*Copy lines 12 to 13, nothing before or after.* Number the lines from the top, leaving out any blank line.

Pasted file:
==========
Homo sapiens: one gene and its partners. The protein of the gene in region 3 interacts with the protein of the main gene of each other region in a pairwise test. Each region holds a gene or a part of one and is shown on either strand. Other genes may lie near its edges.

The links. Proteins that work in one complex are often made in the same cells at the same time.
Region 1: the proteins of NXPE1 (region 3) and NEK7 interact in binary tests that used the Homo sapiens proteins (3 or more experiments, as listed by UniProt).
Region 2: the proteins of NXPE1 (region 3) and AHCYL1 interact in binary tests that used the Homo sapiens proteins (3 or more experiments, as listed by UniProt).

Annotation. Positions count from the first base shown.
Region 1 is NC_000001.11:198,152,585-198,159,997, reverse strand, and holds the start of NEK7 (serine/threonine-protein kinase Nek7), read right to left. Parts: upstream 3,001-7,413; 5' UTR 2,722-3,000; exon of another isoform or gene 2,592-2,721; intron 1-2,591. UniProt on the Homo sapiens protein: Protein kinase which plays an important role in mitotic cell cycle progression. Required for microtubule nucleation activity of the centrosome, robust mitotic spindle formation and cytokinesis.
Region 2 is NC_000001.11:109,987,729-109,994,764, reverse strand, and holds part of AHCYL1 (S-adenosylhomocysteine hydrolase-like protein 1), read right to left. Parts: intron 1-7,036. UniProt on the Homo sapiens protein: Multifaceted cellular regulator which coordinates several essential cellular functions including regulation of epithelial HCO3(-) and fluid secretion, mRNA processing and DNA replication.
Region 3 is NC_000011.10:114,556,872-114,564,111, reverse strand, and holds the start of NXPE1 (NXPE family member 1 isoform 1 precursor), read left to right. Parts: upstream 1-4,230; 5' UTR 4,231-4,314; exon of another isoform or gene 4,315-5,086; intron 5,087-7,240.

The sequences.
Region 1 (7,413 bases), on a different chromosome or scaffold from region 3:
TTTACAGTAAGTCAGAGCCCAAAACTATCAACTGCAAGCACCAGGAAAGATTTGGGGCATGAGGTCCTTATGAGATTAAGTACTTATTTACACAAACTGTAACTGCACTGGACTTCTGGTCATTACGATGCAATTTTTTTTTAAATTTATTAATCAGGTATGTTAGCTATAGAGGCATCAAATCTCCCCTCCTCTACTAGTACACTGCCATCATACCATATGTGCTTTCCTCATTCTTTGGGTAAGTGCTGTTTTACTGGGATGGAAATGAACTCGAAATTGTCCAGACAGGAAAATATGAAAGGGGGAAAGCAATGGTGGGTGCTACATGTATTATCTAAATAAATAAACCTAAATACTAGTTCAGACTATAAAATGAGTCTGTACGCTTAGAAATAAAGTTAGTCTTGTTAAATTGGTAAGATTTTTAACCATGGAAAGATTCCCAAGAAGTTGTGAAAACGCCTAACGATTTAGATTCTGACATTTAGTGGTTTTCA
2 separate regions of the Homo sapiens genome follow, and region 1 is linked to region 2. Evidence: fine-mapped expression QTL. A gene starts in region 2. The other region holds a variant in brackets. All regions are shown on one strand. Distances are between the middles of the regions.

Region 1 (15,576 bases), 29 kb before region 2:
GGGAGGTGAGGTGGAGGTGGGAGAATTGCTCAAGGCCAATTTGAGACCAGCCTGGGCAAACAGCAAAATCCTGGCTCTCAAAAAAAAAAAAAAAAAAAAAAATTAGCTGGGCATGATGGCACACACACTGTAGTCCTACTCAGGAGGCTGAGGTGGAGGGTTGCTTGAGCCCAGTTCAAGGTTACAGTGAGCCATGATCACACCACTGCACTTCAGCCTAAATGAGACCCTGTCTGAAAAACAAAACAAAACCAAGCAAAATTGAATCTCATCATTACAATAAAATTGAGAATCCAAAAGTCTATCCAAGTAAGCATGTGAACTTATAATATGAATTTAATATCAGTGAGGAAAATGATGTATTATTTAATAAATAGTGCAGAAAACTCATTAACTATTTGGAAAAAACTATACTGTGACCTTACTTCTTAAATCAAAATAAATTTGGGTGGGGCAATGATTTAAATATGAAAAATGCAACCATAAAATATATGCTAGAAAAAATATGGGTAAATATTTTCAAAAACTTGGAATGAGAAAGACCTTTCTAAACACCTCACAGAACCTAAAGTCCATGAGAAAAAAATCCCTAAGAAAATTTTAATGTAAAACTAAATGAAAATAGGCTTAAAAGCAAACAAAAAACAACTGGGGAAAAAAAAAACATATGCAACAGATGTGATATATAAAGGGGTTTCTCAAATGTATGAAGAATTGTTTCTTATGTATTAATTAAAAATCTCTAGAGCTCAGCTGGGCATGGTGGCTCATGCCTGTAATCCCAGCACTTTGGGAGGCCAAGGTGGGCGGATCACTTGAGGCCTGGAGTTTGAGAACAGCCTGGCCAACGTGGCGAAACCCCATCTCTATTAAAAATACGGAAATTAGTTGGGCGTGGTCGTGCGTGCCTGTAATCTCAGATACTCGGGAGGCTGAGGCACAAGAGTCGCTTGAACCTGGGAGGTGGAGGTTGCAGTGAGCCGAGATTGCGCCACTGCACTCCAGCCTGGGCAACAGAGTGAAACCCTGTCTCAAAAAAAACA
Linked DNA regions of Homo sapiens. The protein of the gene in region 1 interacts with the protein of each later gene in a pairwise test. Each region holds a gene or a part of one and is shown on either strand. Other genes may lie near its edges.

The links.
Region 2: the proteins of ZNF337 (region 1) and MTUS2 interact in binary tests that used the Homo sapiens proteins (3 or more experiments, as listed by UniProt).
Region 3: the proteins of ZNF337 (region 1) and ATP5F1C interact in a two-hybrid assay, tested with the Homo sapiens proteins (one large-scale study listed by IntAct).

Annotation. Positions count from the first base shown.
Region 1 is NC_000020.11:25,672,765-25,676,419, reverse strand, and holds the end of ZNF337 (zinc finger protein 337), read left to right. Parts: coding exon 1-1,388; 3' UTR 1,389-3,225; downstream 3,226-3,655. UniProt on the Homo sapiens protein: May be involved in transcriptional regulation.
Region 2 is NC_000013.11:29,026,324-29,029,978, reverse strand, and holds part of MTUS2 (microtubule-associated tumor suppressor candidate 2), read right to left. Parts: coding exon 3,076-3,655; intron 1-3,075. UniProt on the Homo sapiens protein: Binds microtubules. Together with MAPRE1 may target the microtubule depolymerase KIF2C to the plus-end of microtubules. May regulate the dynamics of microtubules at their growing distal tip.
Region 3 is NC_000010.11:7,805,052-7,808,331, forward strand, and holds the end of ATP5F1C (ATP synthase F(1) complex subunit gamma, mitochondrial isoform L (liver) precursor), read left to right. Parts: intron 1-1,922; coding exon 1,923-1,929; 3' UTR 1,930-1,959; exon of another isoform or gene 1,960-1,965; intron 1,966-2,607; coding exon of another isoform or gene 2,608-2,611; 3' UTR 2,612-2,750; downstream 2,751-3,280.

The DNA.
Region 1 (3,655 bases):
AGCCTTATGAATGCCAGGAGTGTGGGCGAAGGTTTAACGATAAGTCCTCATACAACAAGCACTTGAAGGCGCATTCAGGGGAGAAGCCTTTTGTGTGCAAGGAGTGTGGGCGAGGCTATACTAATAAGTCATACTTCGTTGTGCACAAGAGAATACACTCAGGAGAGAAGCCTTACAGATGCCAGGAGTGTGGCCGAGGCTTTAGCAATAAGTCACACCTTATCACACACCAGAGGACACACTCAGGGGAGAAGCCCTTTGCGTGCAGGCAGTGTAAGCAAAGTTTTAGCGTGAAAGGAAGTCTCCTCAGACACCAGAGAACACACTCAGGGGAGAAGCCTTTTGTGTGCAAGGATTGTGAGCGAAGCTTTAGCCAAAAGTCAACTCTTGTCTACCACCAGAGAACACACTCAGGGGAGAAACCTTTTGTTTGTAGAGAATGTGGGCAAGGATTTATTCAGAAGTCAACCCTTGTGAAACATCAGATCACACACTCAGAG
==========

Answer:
2 separate regions of the Homo sapiens genome follow, and region 1 is linked to region 2. Evidence: fine-mapped expression QTL. A gene starts in region 2. The other region holds a variant in brackets. All regions are shown on one strand. Distances are between the middles of the regions.

Region 1 (15,576 bases), 29 kb before region 2: